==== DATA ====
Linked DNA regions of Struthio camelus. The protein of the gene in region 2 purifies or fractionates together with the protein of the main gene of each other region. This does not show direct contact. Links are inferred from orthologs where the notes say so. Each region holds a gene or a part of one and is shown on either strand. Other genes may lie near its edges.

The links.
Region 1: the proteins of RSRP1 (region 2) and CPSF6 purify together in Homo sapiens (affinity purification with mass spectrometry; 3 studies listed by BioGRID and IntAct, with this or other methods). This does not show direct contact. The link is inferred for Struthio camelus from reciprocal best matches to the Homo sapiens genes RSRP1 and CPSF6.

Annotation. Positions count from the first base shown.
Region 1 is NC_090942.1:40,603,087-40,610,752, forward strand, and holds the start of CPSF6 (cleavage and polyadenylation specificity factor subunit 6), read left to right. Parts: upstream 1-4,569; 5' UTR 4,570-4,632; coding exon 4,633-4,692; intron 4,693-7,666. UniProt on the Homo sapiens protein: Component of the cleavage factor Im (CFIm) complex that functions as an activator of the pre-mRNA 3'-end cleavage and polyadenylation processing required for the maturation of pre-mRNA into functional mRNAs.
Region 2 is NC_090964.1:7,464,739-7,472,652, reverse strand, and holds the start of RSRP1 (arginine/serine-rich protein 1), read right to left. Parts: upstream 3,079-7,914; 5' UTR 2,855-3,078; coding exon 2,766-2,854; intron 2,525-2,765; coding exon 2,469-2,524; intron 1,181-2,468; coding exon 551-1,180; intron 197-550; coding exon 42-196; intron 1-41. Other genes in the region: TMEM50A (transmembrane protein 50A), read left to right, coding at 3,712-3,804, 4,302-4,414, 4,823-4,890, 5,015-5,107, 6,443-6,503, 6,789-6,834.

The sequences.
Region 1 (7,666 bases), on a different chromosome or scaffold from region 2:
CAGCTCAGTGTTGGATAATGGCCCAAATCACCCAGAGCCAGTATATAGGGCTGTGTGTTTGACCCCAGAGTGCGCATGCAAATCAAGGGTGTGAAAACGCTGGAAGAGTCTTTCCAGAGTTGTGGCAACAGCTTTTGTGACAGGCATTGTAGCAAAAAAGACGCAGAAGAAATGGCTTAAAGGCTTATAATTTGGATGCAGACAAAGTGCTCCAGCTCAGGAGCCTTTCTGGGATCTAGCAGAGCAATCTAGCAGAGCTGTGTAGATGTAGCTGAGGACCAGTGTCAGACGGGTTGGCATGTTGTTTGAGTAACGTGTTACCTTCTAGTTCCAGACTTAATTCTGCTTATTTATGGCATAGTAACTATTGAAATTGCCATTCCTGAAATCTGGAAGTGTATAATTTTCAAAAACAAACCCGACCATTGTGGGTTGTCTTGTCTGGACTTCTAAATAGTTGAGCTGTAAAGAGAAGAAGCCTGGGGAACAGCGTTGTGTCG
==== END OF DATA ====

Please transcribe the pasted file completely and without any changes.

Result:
Linked DNA regions of Struthio camelus. The protein of the gene in region 2 purifies or fractionates together with the protein of the main gene of each other region. This does not show direct contact. Links are inferred from orthologs where the notes say so. Each region holds a gene or a part of one and is shown on either strand. Other genes may lie near its edges.

The links.
Region 1: the proteins of RSRP1 (region 2) and CPSF6 purify together in Homo sapiens (affinity purification with mass spectrometry; 3 studies listed by BioGRID and IntAct, with this or other methods). This does not show direct contact. The link is inferred for Struthio camelus from reciprocal best matches to the Homo sapiens genes RSRP1 and CPSF6.

Annotation. Positions count from the first base shown.
Region 1 is NC_090942.1:40,603,087-40,610,752, forward strand, and holds the start of CPSF6 (cleavage and polyadenylation specificity factor subunit 6), read left to right. Parts: upstream 1-4,569; 5' UTR 4,570-4,632; coding exon 4,633-4,692; intron 4,693-7,666. UniProt on the Homo sapiens protein: Component of the cleavage factor Im (CFIm) complex that functions as an activator of the pre-mRNA 3'-end cleavage and polyadenylation processing required for the maturation of pre-mRNA into functional mRNAs.
Region 2 is NC_090964.1:7,464,739-7,472,652, reverse strand, and holds the start of RSRP1 (arginine/serine-rich protein 1), read right to left. Parts: upstream 3,079-7,914; 5' UTR 2,855-3,078; coding exon 2,766-2,854; intron 2,525-2,765; coding exon 2,469-2,524; intron 1,181-2,468; coding exon 551-1,180; intron 197-550; coding exon 42-196; intron 1-41. Other genes in the region: TMEM50A (transmembrane protein 50A), read left to right, coding at 3,712-3,804, 4,302-4,414, 4,823-4,890, 5,015-5,107, 6,443-6,503, 6,789-6,834.

The sequences.
Region 1 (7,666 bases), on a different chromosome or scaffold from region 2:
CAGCTCAGTGTTGGATAATGGCCCAAATCACCCAGAGCCAGTATATAGGGCTGTGTGTTTGACCCCAGAGTGCGCATGCAAATCAAGGGTGTGAAAACGCTGGAAGAGTCTTTCCAGAGTTGTGGCAACAGCTTTTGTGACAGGCATTGTAGCAAAAAAGACGCAGAAGAAATGGCTTAAAGGCTTATAATTTGGATGCAGACAAAGTGCTCCAGCTCAGGAGCCTTTCTGGGATCTAGCAGAGCAATCTAGCAGAGCTGTGTAGATGTAGCTGAGGACCAGTGTCAGACGGGTTGGCATGTTGTTTGAGTAACGTGTTACCTTCTAGTTCCAGACTTAATTCTGCTTATTTATGGCATAGTAACTATTGAAATTGCCATTCCTGAAATCTGGAAGTGTATAATTTTCAAAAACAAACCCGACCATTGTGGGTTGTCTTGTCTGGACTTCTAAATAGTTGAGCTGTAAAGAGAAGAAGCCTGGGGAACAGCGTTGTGTCG